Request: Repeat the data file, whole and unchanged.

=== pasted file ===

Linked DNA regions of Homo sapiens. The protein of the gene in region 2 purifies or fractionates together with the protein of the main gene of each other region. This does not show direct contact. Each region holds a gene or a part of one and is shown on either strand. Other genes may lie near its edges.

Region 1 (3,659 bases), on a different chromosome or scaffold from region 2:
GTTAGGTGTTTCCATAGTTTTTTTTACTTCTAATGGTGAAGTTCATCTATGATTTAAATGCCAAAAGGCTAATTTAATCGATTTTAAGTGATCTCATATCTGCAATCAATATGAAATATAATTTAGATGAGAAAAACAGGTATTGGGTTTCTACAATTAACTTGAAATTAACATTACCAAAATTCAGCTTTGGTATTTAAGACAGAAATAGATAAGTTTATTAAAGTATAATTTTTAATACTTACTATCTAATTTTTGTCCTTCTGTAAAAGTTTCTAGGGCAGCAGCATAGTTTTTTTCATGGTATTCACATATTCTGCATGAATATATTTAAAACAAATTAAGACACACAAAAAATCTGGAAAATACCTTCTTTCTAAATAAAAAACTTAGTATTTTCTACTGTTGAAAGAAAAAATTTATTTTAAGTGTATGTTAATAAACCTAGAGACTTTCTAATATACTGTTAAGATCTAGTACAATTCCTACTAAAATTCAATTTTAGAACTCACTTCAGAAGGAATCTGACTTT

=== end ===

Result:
Linked DNA regions of Homo sapiens. The protein of the gene in region 2 purifies or fractionates together with the protein of the main gene of each other region. This does not show direct contact. Each region holds a gene or a part of one and is shown on either strand. Other genes may lie near its edges.

Region 1 (3,659 bases), on a different chromosome or scaffold from region 2:
GTTAGGTGTTTCCATAGTTTTTTTTACTTCTAATGGTGAAGTTCATCTATGATTTAAATGCCAAAAGGCTAATTTAATCGATTTTAAGTGATCTCATATCTGCAATCAATATGAAATATAATTTAGATGAGAAAAACAGGTATTGGGTTTCTACAATTAACTTGAAATTAACATTACCAAAATTCAGCTTTGGTATTTAAGACAGAAATAGATAAGTTTATTAAAGTATAATTTTTAATACTTACTATCTAATTTTTGTCCTTCTGTAAAAGTTTCTAGGGCAGCAGCATAGTTTTTTTCATGGTATTCACATATTCTGCATGAATATATTTAAAACAAATTAAGACACACAAAAAATCTGGAAAATACCTTCTTTCTAAATAAAAAACTTAGTATTTTCTACTGTTGAAAGAAAAAATTTATTTTAAGTGTATGTTAATAAACCTAGAGACTTTCTAATATACTGTTAAGATCTAGTACAATTCCTACTAAAATTCAATTTTAGAACTCACTTCAGAAGGAATCTGACTTT